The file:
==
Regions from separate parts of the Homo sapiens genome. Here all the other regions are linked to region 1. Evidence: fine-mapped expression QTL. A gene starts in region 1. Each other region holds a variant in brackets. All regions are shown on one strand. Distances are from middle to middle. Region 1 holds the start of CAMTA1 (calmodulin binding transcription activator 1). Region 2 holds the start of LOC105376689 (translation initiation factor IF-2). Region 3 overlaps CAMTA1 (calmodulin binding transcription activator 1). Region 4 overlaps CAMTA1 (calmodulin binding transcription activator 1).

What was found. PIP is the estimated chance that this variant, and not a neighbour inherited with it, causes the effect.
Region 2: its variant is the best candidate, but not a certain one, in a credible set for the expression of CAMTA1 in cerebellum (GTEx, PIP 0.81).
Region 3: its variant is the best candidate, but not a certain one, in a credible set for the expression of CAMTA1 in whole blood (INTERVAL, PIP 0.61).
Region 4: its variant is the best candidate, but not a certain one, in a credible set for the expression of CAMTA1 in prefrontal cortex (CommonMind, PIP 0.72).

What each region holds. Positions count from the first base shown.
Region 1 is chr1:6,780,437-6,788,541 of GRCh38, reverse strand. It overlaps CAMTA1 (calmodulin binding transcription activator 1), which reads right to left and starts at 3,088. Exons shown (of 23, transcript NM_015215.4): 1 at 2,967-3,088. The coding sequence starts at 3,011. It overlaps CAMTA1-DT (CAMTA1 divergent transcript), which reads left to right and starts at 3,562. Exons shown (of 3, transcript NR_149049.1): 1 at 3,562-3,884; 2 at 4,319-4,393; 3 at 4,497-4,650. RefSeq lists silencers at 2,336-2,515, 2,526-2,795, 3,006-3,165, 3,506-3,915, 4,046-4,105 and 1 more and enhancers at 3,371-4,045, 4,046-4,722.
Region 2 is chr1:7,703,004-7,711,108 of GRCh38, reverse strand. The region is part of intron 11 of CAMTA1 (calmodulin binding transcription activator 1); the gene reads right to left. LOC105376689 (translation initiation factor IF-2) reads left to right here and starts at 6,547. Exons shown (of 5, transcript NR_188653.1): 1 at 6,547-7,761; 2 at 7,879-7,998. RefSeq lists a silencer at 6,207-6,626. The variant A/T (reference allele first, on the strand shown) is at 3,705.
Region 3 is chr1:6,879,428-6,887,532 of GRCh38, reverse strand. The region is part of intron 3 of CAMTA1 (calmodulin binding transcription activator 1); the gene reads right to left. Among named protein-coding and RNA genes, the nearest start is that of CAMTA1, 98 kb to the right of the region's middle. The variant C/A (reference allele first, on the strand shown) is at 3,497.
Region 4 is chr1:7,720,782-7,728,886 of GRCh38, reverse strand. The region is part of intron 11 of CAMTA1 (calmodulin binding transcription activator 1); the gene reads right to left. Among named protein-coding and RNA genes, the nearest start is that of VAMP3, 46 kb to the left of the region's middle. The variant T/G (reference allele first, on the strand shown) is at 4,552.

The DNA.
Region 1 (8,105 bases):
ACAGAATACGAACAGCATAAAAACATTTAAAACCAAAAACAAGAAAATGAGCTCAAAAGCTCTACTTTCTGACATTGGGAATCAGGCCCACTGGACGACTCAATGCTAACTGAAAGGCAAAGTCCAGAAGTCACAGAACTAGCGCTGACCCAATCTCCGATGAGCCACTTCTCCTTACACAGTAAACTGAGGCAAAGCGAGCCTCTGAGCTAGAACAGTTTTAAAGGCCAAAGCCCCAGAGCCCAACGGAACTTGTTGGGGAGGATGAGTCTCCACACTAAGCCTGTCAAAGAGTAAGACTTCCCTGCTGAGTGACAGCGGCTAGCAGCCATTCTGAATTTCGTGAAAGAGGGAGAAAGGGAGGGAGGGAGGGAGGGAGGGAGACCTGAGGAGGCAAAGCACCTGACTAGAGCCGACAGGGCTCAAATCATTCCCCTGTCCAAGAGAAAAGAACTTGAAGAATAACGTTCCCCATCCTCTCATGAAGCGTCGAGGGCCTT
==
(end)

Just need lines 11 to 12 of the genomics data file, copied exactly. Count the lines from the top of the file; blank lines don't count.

The DNA.
Region 1 (8,105 bases):